The fiscal mess in Greece has been hard enough on drugmakers, not to mention drug supplies for patients. But the government's attempts to budget-cut its way into a solution has put an even bigger kink in the supply chain.
Consider the background first. Greek drug buyers have held onto overdue invoices for months, even years, and when state-funded providers have paid, they've done so in discounted government bonds. Pharma companies have taken multimillion-dollar hits to their Greek sales as a result. Roche ($RHHBY) has gone so far as to demand cash on delivery from some pharmacies, Bloomberg now reports.
So, in this cash-poor drug market, Greece has slashed the prices it pays for pharmaceuticals. The cuts have been so large that some wholesalers are sending their shipments to richer countries where customers do pay--and pay a lot more. "Even Polish people pay more than Greeks for Aspirin," Heinz Kobelt of the European Association of Euro-Pharmaceutical Companies told Bloomberg. "That is the recipe for parallel trade, I'm sorry to say."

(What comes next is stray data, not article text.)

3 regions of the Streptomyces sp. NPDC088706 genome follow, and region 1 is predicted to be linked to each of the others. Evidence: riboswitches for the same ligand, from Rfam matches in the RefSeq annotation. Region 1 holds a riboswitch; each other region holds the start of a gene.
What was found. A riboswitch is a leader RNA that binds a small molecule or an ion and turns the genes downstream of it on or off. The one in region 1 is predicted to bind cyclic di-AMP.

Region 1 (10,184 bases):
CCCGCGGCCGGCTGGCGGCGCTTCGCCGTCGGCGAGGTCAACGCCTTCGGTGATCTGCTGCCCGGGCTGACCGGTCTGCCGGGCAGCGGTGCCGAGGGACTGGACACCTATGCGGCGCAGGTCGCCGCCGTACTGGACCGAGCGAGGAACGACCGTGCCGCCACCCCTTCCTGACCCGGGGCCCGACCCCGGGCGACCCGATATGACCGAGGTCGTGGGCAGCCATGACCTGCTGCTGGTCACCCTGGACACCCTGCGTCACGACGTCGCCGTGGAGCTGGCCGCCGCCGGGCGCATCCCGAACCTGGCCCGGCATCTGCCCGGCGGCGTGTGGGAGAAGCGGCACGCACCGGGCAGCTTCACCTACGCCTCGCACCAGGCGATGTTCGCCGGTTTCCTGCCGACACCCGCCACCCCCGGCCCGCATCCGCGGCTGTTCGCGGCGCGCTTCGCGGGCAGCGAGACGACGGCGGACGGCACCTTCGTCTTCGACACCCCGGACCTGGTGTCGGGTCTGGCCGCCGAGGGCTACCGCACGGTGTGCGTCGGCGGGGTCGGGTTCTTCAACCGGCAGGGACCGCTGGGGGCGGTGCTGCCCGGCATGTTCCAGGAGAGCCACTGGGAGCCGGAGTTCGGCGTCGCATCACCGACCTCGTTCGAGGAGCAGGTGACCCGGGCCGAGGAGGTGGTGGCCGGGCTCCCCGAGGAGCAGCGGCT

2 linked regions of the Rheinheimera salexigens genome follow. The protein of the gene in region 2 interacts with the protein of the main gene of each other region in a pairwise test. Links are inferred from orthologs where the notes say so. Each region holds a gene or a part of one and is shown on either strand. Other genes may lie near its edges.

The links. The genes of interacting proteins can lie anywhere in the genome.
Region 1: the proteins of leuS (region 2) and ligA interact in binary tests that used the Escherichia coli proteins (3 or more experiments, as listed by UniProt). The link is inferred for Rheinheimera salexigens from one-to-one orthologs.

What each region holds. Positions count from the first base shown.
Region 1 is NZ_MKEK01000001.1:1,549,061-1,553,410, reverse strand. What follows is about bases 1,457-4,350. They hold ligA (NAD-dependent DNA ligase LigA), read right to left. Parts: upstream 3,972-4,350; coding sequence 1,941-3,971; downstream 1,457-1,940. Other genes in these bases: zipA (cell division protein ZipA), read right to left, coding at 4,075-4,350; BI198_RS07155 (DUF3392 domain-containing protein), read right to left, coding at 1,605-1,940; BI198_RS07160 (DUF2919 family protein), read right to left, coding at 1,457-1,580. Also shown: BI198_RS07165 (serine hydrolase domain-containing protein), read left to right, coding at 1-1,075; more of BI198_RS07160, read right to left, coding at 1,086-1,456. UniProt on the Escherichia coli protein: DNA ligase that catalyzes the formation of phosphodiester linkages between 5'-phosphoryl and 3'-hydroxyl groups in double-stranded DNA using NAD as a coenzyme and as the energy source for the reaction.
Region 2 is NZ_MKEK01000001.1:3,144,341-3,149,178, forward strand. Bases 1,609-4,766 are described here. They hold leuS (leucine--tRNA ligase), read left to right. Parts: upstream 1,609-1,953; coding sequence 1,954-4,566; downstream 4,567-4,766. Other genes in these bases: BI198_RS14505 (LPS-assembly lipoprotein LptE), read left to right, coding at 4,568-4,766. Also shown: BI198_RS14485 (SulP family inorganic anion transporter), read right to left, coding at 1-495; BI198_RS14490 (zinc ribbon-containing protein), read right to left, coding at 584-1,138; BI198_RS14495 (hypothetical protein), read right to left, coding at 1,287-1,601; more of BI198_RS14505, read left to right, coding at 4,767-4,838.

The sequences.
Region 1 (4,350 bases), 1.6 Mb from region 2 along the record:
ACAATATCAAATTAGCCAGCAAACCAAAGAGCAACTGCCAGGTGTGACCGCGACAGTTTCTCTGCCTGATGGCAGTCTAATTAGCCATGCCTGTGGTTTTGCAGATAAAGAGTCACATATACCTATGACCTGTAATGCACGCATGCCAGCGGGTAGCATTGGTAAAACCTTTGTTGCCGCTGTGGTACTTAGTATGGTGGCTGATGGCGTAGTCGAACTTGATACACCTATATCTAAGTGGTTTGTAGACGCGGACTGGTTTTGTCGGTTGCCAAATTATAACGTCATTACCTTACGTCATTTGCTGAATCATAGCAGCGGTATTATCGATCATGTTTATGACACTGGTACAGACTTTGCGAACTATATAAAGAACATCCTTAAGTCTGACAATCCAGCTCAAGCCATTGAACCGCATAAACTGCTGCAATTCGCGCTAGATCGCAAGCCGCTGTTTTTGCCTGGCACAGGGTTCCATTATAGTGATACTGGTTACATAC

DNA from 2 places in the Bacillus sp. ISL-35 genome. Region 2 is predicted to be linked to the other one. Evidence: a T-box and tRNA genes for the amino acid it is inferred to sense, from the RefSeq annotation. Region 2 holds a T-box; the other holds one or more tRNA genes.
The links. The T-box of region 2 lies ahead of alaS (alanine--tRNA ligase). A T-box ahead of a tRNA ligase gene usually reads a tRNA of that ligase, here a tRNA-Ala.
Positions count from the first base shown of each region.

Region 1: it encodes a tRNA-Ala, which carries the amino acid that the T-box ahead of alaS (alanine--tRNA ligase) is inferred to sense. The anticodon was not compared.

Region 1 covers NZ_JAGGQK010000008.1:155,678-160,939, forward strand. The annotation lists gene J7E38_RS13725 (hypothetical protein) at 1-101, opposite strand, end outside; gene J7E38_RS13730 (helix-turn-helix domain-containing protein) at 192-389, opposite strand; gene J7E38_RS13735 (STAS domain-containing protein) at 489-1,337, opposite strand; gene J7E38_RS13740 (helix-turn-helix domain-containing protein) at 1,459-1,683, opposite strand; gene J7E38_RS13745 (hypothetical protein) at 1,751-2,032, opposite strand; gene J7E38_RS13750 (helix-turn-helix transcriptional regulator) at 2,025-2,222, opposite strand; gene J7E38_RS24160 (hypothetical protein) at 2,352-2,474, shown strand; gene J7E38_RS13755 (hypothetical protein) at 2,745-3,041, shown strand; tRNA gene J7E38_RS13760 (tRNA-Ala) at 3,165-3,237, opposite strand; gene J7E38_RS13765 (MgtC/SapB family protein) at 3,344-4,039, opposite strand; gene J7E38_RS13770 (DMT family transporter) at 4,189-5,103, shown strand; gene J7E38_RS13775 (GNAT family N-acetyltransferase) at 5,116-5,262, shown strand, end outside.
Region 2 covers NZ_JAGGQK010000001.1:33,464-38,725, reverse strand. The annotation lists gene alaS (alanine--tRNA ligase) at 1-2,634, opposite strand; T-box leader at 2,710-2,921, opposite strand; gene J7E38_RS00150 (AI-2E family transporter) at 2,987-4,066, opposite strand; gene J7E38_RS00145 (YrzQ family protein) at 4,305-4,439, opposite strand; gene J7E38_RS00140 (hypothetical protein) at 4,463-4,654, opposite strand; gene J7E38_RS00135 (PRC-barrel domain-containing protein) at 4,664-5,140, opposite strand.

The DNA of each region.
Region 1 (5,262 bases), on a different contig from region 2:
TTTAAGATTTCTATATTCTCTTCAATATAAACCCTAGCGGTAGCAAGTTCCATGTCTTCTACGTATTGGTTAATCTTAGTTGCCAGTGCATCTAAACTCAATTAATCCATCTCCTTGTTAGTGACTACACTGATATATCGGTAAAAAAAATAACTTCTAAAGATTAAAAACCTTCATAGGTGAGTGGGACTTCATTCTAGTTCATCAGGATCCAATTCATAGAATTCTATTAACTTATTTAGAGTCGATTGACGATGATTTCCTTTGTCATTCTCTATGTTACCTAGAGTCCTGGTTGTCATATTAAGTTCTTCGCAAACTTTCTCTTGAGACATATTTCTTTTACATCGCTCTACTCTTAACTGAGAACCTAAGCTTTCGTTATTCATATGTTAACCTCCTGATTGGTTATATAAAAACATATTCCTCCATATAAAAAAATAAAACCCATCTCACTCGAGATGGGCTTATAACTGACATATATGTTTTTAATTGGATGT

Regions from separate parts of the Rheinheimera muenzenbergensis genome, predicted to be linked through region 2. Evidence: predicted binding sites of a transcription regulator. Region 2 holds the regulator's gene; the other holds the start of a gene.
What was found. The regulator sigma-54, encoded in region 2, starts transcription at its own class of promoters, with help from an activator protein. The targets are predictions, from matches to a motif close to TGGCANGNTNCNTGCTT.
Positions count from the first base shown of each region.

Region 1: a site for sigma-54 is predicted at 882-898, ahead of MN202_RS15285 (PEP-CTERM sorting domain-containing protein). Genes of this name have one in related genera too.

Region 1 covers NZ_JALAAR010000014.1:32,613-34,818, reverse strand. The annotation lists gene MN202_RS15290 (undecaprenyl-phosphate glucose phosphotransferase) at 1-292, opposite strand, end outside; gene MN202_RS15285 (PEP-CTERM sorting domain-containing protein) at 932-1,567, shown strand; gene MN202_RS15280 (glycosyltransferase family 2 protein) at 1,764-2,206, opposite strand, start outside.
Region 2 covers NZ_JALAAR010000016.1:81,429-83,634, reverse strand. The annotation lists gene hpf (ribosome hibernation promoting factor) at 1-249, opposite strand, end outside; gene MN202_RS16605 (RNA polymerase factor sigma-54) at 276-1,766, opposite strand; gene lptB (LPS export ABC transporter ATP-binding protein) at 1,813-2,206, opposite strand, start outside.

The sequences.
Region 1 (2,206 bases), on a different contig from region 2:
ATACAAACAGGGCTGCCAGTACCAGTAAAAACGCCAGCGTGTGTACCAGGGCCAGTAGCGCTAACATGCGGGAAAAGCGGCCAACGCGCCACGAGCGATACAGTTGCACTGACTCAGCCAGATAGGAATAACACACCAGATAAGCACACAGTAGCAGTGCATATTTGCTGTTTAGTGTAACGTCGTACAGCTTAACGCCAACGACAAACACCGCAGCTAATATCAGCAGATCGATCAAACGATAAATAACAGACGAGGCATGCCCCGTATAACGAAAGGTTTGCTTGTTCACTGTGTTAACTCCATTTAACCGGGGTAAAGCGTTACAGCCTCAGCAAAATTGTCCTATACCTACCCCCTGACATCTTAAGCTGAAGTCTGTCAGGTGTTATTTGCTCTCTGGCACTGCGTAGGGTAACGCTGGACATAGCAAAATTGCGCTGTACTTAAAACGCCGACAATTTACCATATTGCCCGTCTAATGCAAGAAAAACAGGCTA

Novo Nordisk ($NVO), which has had its own price-related run-ins with the Greek government, says it's shipping the same volume of its insulin drugs now as it did before the price cuts, but pharmacies are running short. "We are competing with our own products," a spokesman told the news service. The company has arranged for special deliveries in some cases where pharmacies call Novo to say they're out of stock.
- read the Bloomberg story